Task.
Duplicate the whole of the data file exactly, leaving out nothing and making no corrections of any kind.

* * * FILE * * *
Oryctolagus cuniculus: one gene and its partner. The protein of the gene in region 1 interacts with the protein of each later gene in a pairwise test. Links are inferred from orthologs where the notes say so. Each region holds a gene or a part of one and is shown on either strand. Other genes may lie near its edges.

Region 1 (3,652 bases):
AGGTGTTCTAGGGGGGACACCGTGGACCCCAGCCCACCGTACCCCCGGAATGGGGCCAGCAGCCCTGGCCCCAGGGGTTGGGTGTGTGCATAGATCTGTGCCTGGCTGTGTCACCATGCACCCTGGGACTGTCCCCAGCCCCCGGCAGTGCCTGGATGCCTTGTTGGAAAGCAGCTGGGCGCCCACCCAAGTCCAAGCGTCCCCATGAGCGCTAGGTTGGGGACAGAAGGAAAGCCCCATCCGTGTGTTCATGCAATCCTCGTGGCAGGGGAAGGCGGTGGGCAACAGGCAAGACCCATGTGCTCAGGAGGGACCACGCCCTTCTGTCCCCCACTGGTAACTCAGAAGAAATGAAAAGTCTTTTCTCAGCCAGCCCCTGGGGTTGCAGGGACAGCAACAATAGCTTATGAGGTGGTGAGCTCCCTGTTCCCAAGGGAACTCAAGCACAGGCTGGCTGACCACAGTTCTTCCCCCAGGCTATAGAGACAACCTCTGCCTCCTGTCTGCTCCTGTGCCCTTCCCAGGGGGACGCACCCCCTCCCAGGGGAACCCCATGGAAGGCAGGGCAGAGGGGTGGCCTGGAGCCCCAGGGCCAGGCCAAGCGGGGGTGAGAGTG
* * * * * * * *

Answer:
Oryctolagus cuniculus: one gene and its partner. The protein of the gene in region 1 interacts with the protein of each later gene in a pairwise test. Links are inferred from orthologs where the notes say so. Each region holds a gene or a part of one and is shown on either strand. Other genes may lie near its edges.

Region 1 (3,652 bases):
AGGTGTTCTAGGGGGGACACCGTGGACCCCAGCCCACCGTACCCCCGGAATGGGGCCAGCAGCCCTGGCCCCAGGGGTTGGGTGTGTGCATAGATCTGTGCCTGGCTGTGTCACCATGCACCCTGGGACTGTCCCCAGCCCCCGGCAGTGCCTGGATGCCTTGTTGGAAAGCAGCTGGGCGCCCACCCAAGTCCAAGCGTCCCCATGAGCGCTAGGTTGGGGACAGAAGGAAAGCCCCATCCGTGTGTTCATGCAATCCTCGTGGCAGGGGAAGGCGGTGGGCAACAGGCAAGACCCATGTGCTCAGGAGGGACCACGCCCTTCTGTCCCCCACTGGTAACTCAGAAGAAATGAAAAGTCTTTTCTCAGCCAGCCCCTGGGGTTGCAGGGACAGCAACAATAGCTTATGAGGTGGTGAGCTCCCTGTTCCCAAGGGAACTCAAGCACAGGCTGGCTGACCACAGTTCTTCCCCCAGGCTATAGAGACAACCTCTGCCTCCTGTCTGCTCCTGTGCCCTTCCCAGGGGGACGCACCCCCTCCCAGGGGAACCCCATGGAAGGCAGGGCAGAGGGGTGGCCTGGAGCCCCAGGGCCAGGCCAAGCGGGGGTGAGAGTG